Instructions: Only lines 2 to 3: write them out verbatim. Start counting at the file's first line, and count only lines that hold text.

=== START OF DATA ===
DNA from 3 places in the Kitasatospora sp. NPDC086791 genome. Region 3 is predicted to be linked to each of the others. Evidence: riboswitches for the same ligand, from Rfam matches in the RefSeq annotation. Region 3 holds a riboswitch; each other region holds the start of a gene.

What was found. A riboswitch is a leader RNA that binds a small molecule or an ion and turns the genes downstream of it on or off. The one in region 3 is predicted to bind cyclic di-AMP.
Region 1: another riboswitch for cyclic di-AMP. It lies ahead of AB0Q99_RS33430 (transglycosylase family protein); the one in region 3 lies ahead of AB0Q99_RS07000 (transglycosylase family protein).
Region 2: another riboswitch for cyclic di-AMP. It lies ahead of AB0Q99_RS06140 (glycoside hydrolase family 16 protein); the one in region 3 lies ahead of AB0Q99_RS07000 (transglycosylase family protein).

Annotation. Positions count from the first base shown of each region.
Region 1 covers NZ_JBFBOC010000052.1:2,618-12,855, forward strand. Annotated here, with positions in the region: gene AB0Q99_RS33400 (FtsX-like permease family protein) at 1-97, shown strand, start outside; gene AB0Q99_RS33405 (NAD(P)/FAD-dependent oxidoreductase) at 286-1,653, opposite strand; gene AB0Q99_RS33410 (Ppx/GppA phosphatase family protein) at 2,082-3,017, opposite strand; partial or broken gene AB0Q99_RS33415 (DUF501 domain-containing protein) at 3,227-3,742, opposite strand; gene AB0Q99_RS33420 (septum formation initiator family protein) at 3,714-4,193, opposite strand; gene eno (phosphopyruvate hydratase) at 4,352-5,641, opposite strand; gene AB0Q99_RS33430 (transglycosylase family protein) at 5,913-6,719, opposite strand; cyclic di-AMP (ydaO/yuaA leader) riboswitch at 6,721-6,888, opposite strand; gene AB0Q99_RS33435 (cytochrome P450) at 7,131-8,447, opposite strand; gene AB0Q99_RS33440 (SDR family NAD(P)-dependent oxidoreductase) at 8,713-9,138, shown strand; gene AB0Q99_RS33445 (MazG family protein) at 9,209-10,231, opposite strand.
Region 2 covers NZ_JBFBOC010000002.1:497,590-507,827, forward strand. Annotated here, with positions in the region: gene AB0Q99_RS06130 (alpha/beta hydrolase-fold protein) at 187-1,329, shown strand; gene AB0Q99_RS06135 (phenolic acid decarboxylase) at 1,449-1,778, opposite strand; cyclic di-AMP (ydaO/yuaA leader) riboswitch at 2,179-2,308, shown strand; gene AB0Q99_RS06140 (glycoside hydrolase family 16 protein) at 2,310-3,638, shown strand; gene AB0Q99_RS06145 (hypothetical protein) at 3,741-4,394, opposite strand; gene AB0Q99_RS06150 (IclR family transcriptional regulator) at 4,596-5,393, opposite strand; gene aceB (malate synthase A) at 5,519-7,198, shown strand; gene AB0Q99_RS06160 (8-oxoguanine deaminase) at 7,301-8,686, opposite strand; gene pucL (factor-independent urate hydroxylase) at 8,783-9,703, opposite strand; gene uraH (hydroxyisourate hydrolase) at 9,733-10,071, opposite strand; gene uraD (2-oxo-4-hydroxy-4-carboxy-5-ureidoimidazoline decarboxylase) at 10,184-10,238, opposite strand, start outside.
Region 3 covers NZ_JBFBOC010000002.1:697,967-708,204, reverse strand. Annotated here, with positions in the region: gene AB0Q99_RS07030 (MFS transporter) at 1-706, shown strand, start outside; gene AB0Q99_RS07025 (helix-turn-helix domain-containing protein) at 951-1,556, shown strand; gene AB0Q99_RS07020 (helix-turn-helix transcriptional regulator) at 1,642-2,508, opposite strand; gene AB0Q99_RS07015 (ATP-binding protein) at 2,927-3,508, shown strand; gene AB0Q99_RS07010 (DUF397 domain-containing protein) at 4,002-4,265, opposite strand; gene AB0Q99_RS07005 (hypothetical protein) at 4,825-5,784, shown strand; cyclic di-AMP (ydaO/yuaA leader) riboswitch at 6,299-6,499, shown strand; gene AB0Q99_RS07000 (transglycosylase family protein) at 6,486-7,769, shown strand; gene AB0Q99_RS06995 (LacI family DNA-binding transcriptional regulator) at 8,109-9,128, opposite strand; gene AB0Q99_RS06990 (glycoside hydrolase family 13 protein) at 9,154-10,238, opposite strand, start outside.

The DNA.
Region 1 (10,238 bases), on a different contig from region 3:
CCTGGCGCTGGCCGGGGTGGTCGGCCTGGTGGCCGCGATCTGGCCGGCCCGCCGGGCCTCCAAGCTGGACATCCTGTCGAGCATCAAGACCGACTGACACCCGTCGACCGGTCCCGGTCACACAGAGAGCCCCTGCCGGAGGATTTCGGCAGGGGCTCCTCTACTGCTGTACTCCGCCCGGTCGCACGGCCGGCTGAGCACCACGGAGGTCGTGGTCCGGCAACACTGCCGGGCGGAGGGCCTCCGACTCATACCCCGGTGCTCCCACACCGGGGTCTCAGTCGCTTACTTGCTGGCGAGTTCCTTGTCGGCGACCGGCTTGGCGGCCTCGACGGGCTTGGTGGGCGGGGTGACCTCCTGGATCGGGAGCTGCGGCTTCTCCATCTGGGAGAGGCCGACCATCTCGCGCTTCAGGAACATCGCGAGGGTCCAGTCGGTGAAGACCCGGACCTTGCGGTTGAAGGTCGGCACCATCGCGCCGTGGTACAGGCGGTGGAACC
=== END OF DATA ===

What was found. A riboswitch is a leader RNA that binds a small molecule or an ion and turns the genes downstream of it on or off. The one in region 3 is predicted to bind cyclic di-AMP.
Region 1: another riboswitch for cyclic di-AMP. It lies ahead of AB0Q99_RS33430 (transglycosylase family protein); the one in region 3 lies ahead of AB0Q99_RS07000 (transglycosylase family protein).